Case Study: Successful Appeal on Disclosure to HMRC (demanded under Schedule 36 Information Notice)
December 10 2013
In the case of Kevin Betts v HMRC  UKFTT 430, the First-Tier Tribunal (Tax Chambers) (“FTT”) allowed Mr Betts appeal against a schedule 36 information notice issued by HM Revenue and Customs (“HMRC”). The dispute arose when HMRC requested detailed financial information from Mr Betts in order to verify his tax position stated on his tax return. The FTT upheld Mr Betts appeal ruling that HMRC did not have proper “reason to suspect”.
Facts: Betts v HMRC at Tax Tribunal
In this case HMRC assessed Mr Betts for the tax year ending 5 April 2009. Mr Bett’s tax return showed that he was a non- UK resident for tax purposes. Mr Betts stated that he emigrated from the UK in March 2008.
Mr Betts informed HMRC that he had put his car and home on the market. Moreover, he rented out his home, rather than selling it, due to the poor property market. Mr Betts also received an £808,000 dividend from his company in the UK.
In order to verify Mr Betts tax position, HMRC requested bank, building society and credit statements. However, Mr Betts refused to provide these documents to HMRC.
In light of this, HMRC issued Mr Betts with a schedule 36 information notice, pursuant to paragraph 1, schedule 36, Finance Act 2008 to obtain these documents. HMRC believed that Mr Betts dividend from his UK company would be chargeable at a higher rate of tax if he was a UK-resident. Under paragraph 29, schedule 36, Finance Act 2008, Mr Betts appealed against HMRC’s notice.
The Law: Paragraph 1, Schedule 36, Finance Act 2008
Under paragraph 1, schedule 36, Finance Act 2008, HMRC may issue a notice requiring a taxpayer to provide information or to produce a document if that information or document is reasonably required to assess the taxpayer’s tax position. The taxpayer must comply with this request within the time specified in the notice.
However, if a taxpayer has made a tax return for the relevant tax period, HMRC may not issue the notice unless any of four conditions (A-D) are satisfied (paragraph 21, schedule 36, Finance Act 2008). In summary, these conditions are:
- A: a notice of enquiry has been given in respect of the return, or (b) a claim or election made by the person in relation to the chargeable period in respect of the tax.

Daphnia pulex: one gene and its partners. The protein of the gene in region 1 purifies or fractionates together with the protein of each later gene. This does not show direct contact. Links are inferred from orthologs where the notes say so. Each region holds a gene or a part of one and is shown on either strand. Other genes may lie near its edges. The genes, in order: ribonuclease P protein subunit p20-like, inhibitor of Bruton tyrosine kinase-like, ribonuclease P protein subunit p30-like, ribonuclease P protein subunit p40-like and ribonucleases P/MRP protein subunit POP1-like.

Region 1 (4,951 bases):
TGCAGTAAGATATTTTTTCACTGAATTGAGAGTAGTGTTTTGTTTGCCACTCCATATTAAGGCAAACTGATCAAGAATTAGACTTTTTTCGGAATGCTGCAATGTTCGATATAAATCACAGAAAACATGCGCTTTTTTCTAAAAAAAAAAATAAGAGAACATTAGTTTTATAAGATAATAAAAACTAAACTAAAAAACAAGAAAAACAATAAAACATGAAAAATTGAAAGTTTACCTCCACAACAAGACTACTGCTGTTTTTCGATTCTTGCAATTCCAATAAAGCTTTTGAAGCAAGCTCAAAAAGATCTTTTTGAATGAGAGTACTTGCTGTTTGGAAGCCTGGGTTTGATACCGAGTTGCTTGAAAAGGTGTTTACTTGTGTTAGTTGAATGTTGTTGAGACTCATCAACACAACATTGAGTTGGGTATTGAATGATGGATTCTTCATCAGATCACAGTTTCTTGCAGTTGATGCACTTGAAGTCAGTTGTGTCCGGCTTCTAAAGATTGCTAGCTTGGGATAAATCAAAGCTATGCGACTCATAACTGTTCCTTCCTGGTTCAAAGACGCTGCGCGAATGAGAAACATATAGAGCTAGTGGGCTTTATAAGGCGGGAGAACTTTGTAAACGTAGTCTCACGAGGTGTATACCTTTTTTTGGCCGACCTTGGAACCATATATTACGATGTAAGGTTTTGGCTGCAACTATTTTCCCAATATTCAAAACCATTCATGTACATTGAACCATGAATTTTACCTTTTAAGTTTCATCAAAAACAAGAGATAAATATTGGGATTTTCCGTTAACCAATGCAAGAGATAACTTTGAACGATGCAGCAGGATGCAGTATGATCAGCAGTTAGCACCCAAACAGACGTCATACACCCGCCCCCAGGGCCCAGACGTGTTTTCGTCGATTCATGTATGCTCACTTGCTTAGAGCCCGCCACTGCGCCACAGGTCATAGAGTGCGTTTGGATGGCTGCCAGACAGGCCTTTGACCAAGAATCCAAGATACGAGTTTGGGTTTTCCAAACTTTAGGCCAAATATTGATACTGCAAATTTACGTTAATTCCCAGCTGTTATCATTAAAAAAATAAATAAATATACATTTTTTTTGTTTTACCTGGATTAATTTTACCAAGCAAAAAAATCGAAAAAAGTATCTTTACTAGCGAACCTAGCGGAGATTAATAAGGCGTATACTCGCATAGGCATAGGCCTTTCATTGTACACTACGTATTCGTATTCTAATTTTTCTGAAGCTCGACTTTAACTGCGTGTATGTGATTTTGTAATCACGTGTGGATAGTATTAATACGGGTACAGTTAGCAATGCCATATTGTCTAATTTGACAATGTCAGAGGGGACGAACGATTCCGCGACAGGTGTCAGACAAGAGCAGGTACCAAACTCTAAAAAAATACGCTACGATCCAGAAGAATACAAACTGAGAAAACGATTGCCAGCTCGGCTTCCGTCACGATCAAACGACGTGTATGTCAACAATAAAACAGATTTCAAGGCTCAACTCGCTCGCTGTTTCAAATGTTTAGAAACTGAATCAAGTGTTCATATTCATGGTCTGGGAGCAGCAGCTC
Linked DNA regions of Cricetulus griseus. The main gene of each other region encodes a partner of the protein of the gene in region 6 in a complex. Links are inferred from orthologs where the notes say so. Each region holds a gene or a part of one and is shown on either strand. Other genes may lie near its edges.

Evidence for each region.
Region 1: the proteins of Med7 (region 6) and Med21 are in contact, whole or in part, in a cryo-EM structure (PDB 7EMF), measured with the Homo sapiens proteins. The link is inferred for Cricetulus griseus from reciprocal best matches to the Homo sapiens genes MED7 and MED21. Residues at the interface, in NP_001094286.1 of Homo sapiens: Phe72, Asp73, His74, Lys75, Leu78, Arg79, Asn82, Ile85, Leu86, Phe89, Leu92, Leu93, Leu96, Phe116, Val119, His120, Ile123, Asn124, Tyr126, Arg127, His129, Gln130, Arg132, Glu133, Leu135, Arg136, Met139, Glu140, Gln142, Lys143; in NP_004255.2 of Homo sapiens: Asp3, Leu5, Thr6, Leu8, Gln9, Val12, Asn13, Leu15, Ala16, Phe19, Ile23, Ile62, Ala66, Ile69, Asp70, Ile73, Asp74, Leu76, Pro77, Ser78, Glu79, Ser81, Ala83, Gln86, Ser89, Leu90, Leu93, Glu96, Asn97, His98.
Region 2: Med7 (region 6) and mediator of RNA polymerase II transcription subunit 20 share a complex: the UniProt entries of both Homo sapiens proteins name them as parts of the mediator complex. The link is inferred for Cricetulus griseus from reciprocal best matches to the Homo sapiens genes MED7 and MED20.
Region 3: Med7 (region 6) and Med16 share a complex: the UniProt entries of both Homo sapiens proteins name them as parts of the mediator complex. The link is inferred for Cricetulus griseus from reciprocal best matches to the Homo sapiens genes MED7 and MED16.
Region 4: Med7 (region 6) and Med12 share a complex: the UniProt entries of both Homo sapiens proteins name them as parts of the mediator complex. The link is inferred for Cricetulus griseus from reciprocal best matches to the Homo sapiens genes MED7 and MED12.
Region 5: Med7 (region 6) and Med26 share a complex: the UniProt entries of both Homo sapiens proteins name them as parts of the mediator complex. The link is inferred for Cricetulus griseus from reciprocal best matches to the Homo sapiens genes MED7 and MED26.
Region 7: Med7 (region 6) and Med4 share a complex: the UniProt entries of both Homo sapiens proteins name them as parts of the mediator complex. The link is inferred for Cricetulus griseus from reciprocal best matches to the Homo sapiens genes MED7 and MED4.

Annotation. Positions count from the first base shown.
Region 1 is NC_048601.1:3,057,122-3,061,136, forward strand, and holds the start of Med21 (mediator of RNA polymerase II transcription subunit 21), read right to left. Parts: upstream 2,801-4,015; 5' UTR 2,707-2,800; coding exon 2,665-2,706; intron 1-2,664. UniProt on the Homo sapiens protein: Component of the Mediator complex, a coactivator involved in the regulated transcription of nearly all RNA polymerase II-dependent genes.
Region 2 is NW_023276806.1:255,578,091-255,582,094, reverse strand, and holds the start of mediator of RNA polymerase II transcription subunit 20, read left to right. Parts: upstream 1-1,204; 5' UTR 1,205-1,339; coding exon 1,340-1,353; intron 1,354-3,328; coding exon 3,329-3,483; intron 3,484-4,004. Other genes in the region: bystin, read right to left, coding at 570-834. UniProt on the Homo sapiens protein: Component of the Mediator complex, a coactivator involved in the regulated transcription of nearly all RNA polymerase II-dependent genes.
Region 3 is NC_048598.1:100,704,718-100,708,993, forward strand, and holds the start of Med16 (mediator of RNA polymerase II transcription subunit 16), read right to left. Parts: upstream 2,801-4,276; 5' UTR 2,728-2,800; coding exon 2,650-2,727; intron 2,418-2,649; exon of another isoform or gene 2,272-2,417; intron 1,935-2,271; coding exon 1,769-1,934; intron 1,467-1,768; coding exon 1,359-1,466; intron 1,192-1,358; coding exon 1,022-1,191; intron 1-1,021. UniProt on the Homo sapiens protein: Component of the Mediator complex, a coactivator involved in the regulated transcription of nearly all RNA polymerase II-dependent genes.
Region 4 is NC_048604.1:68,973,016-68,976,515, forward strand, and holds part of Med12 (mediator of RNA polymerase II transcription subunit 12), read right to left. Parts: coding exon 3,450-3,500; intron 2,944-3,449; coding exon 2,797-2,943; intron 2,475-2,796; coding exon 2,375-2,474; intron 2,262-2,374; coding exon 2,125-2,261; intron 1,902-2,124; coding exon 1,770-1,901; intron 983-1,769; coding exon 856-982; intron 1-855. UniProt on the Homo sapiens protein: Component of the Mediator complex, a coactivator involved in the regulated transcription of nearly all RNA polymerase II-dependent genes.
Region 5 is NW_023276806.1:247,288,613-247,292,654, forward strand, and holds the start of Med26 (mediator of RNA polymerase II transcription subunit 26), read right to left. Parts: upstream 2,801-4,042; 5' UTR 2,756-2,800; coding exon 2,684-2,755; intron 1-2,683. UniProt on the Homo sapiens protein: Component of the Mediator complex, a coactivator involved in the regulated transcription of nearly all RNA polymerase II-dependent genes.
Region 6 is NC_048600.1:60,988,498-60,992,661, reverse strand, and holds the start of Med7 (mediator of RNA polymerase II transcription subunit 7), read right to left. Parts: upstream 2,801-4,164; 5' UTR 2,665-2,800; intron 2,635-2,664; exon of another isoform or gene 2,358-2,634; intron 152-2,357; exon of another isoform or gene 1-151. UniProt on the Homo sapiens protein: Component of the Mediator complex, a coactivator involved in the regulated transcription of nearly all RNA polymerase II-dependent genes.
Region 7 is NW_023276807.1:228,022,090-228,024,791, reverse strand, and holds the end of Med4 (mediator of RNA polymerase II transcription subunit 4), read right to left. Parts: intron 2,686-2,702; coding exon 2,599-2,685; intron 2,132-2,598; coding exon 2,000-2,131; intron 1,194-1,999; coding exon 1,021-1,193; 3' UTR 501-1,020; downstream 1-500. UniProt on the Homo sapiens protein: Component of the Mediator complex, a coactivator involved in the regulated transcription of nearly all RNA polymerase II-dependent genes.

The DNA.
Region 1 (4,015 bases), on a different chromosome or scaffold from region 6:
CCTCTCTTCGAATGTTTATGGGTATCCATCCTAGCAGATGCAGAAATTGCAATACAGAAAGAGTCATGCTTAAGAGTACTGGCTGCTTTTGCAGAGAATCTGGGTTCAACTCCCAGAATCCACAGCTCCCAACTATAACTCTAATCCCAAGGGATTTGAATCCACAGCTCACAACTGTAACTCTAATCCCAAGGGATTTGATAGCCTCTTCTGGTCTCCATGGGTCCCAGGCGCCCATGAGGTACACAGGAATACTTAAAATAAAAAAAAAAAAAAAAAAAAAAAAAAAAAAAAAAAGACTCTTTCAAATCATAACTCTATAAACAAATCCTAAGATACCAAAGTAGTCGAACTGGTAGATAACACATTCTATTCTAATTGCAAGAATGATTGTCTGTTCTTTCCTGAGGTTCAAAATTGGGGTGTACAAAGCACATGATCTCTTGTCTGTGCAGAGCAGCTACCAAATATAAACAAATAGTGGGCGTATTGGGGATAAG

- B: an officer of Revenue and Customs has reason to suspect that an amount that ought to have been assessed to relevant tax for the chargeable period may not have been assessed.
- C: the notice is given for the purpose of obtaining any information or document for the purpose of checking that person’s VAT position.
- D: the notice is given for the purpose of obtaining any information or document that is required for the purpose of checking the person’s position as regards any deductions or repayments referred to in paragraph 64(2) (PAYE etc)
First Tier Tax Tribunal Decision
At the hearing, HMRC abandoned their reliance on condition A accepting that the tax enquiry had been not validly opened. Alternatively, HMRC relied on condition B and argued that the bank statements were needed as HMRC had reason to suspect that amount that ought to have been assessed may not have been assessed.
The FTT rejected this argument and allowed the appeal on the basis that condition B was not satisfied. The FTT was influenced by HMRC’s proposal that they required the bank statements in order to find out whether Mr Betts was indeed a UK resident for relevant tax period.
The FTT held that this approach was wrong and that the position is rather that condition B must be satisfied in order for these documents to be validly sought from Mr Betts. The FTT concluded:
“..condition B was in our judgment clearly not met. HMRC’S case was that they sought additional information on the basis that the additional information may, when added to the information already held by HMRC, give the “reason to suspect.”
This demonstrates that in order to satisfy condition B, HMRC must demonstrate a real and genuine belief (and provide evidence of) the fact that the amount that ought to have been assessed may not have been assessed.
However, the FTT did not specify whether this test is a subjective, objective or mixed subjective and objective. Had the FTT addressed this issue, it would have brought clarity and certainty to what is meant by ” reason to suspect”.
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